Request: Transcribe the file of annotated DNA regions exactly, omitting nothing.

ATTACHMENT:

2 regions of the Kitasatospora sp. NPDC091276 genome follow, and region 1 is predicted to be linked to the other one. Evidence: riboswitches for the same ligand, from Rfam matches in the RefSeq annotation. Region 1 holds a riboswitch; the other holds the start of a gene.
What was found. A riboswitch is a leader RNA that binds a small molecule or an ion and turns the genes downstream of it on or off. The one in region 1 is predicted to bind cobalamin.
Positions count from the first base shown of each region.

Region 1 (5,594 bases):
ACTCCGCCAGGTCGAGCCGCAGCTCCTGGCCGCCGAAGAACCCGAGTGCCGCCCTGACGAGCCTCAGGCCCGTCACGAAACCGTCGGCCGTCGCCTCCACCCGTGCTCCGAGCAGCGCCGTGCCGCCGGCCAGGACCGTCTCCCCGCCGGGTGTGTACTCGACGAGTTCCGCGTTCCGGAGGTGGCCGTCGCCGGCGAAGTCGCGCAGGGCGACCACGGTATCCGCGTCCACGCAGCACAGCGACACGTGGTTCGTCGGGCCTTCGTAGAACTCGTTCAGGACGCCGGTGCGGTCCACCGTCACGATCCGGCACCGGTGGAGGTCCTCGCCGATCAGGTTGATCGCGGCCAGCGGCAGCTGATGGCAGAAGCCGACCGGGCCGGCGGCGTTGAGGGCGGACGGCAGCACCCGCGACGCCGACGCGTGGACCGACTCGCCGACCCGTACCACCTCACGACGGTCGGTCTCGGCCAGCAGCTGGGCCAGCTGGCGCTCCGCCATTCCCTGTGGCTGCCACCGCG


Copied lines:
2 regions of the Kitasatospora sp. NPDC091276 genome follow, and region 1 is predicted to be linked to the other one. Evidence: riboswitches for the same ligand, from Rfam matches in the RefSeq annotation. Region 1 holds a riboswitch; the other holds the start of a gene.
What was found. A riboswitch is a leader RNA that binds a small molecule or an ion and turns the genes downstream of it on or off. The one in region 1 is predicted to bind cobalamin.
Positions count from the first base shown of each region.

Region 1 (5,594 bases):
ACTCCGCCAGGTCGAGCCGCAGCTCCTGGCCGCCGAAGAACCCGAGTGCCGCCCTGACGAGCCTCAGGCCCGTCACGAAACCGTCGGCCGTCGCCTCCACCCGTGCTCCGAGCAGCGCCGTGCCGCCGGCCAGGACCGTCTCCCCGCCGGGTGTGTACTCGACGAGTTCCGCGTTCCGGAGGTGGCCGTCGCCGGCGAAGTCGCGCAGGGCGACCACGGTATCCGCGTCCACGCAGCACAGCGACACGTGGTTCGTCGGGCCTTCGTAGAACTCGTTCAGGACGCCGGTGCGGTCCACCGTCACGATCCGGCACCGGTGGAGGTCCTCGCCGATCAGGTTGATCGCGGCCAGCGGCAGCTGATGGCAGAAGCCGACCGGGCCGGCGGCGTTGAGGGCGGACGGCAGCACCCGCGACGCCGACGCGTGGACCGACTCGCCGACCCGTACCACCTCACGACGGTCGGTCTCGGCCAGCAGCTGGGCCAGCTGGCGCTCCGCCATTCCCTGTGGCTGCCACCGCG